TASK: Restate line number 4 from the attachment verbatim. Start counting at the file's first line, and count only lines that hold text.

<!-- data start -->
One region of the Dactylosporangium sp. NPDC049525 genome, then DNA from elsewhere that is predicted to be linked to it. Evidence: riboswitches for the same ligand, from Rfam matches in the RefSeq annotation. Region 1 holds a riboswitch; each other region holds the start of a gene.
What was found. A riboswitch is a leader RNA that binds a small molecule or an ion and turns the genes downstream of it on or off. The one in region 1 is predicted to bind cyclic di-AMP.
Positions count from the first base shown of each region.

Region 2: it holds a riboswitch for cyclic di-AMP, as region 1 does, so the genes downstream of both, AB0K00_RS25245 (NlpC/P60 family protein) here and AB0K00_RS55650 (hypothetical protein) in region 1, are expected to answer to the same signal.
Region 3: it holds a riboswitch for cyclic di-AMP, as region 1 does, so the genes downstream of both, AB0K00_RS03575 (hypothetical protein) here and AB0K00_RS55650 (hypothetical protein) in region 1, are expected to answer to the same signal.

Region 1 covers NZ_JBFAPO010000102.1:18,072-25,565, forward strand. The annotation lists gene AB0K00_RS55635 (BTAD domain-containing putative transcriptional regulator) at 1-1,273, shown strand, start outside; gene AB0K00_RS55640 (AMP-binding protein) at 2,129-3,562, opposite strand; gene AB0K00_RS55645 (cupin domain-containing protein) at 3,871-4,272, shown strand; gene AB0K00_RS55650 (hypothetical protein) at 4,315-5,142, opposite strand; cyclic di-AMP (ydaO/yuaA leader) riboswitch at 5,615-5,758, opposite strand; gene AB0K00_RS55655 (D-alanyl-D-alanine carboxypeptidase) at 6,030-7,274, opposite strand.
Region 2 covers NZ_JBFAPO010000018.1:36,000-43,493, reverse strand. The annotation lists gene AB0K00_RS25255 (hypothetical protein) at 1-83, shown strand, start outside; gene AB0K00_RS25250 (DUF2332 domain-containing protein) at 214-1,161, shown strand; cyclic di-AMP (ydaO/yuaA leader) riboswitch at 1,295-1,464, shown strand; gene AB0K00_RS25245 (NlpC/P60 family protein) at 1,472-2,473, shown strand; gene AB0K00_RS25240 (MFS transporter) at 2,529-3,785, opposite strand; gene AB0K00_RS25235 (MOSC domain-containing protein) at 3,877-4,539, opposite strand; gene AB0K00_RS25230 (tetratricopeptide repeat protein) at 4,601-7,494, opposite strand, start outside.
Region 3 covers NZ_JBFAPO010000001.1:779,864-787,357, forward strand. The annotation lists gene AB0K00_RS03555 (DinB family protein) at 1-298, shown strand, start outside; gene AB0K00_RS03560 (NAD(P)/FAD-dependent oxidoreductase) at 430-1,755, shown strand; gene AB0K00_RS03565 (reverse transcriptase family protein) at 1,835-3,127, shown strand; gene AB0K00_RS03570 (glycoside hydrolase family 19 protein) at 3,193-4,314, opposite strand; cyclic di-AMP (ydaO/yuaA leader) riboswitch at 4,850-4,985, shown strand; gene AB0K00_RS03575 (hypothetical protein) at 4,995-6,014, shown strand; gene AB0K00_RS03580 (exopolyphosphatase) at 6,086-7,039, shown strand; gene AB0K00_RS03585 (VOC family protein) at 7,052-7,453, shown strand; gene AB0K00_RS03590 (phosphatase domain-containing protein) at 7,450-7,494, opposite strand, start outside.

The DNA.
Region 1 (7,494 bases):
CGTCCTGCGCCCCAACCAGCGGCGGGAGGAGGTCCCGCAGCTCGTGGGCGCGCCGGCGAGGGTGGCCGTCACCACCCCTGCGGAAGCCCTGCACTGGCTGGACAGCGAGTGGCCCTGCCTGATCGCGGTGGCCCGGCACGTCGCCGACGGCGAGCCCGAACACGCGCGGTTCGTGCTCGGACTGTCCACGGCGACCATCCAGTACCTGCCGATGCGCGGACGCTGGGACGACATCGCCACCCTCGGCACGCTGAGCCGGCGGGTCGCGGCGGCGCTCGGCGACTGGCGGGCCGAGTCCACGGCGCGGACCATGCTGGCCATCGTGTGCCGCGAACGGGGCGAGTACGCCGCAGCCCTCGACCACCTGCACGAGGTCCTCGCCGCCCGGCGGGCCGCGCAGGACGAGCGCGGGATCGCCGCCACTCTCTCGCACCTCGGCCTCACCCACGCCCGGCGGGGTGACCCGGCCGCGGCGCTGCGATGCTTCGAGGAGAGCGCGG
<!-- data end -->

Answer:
Region 2: it holds a riboswitch for cyclic di-AMP, as region 1 does, so the genes downstream of both, AB0K00_RS25245 (NlpC/P60 family protein) here and AB0K00_RS55650 (hypothetical protein) in region 1, are expected to answer to the same signal.